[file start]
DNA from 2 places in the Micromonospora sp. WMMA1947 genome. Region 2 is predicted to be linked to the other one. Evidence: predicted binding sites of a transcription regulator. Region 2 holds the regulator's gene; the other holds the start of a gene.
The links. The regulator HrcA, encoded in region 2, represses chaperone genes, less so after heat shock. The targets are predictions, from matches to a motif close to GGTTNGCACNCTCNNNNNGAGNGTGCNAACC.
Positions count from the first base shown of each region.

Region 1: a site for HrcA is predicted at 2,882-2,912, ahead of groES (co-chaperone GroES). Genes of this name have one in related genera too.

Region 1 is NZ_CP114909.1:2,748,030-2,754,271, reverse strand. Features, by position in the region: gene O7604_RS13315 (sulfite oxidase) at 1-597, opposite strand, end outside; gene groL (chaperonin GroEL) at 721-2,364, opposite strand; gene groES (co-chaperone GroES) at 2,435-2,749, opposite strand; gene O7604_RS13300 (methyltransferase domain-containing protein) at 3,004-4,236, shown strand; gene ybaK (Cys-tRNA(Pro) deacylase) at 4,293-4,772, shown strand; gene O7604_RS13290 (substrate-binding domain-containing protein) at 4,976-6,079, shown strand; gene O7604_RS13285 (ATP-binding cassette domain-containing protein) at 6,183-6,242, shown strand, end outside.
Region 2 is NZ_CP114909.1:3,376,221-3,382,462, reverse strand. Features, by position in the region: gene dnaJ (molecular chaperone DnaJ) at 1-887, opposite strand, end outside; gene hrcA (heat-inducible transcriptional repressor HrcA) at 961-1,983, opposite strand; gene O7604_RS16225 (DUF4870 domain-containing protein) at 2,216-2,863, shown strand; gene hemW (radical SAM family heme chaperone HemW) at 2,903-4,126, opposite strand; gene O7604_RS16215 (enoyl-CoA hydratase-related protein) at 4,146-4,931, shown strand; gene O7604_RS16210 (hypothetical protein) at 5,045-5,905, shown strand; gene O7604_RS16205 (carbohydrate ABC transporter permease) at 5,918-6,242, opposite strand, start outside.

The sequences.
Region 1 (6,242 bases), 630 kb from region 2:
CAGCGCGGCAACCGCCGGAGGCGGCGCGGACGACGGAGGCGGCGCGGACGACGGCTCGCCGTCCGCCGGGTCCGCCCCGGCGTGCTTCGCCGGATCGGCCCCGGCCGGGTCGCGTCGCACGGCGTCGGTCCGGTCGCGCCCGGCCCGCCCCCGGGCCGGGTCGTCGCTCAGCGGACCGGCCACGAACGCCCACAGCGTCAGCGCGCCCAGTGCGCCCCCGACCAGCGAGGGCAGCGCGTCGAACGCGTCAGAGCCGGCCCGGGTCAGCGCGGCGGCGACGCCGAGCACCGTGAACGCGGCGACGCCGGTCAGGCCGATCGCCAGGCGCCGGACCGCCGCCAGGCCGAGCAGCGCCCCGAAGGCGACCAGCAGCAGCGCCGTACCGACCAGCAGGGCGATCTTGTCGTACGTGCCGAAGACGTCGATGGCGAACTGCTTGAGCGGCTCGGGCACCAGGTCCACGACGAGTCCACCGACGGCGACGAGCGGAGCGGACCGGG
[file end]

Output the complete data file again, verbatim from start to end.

DNA from 2 places in the Micromonospora sp. WMMA1947 genome. Region 2 is predicted to be linked to the other one. Evidence: predicted binding sites of a transcription regulator. Region 2 holds the regulator's gene; the other holds the start of a gene.
The links. The regulator HrcA, encoded in region 2, represses chaperone genes, less so after heat shock. The targets are predictions, from matches to a motif close to GGTTNGCACNCTCNNNNNGAGNGTGCNAACC.
Positions count from the first base shown of each region.

Region 1: a site for HrcA is predicted at 2,882-2,912, ahead of groES (co-chaperone GroES). Genes of this name have one in related genera too.

Region 1 is NZ_CP114909.1:2,748,030-2,754,271, reverse strand. Features, by position in the region: gene O7604_RS13315 (sulfite oxidase) at 1-597, opposite strand, end outside; gene groL (chaperonin GroEL) at 721-2,364, opposite strand; gene groES (co-chaperone GroES) at 2,435-2,749, opposite strand; gene O7604_RS13300 (methyltransferase domain-containing protein) at 3,004-4,236, shown strand; gene ybaK (Cys-tRNA(Pro) deacylase) at 4,293-4,772, shown strand; gene O7604_RS13290 (substrate-binding domain-containing protein) at 4,976-6,079, shown strand; gene O7604_RS13285 (ATP-binding cassette domain-containing protein) at 6,183-6,242, shown strand, end outside.
Region 2 is NZ_CP114909.1:3,376,221-3,382,462, reverse strand. Features, by position in the region: gene dnaJ (molecular chaperone DnaJ) at 1-887, opposite strand, end outside; gene hrcA (heat-inducible transcriptional repressor HrcA) at 961-1,983, opposite strand; gene O7604_RS16225 (DUF4870 domain-containing protein) at 2,216-2,863, shown strand; gene hemW (radical SAM family heme chaperone HemW) at 2,903-4,126, opposite strand; gene O7604_RS16215 (enoyl-CoA hydratase-related protein) at 4,146-4,931, shown strand; gene O7604_RS16210 (hypothetical protein) at 5,045-5,905, shown strand; gene O7604_RS16205 (carbohydrate ABC transporter permease) at 5,918-6,242, opposite strand, start outside.

The sequences.
Region 1 (6,242 bases), 630 kb from region 2:
CAGCGCGGCAACCGCCGGAGGCGGCGCGGACGACGGAGGCGGCGCGGACGACGGCTCGCCGTCCGCCGGGTCCGCCCCGGCGTGCTTCGCCGGATCGGCCCCGGCCGGGTCGCGTCGCACGGCGTCGGTCCGGTCGCGCCCGGCCCGCCCCCGGGCCGGGTCGTCGCTCAGCGGACCGGCCACGAACGCCCACAGCGTCAGCGCGCCCAGTGCGCCCCCGACCAGCGAGGGCAGCGCGTCGAACGCGTCAGAGCCGGCCCGGGTCAGCGCGGCGGCGACGCCGAGCACCGTGAACGCGGCGACGCCGGTCAGGCCGATCGCCAGGCGCCGGACCGCCGCCAGGCCGAGCAGCGCCCCGAAGGCGACCAGCAGCAGCGCCGTACCGACCAGCAGGGCGATCTTGTCGTACGTGCCGAAGACGTCGATGGCGAACTGCTTGAGCGGCTCGGGCACCAGGTCCACGACGAGTCCACCGACGGCGACGAGCGGAGCGGACCGGG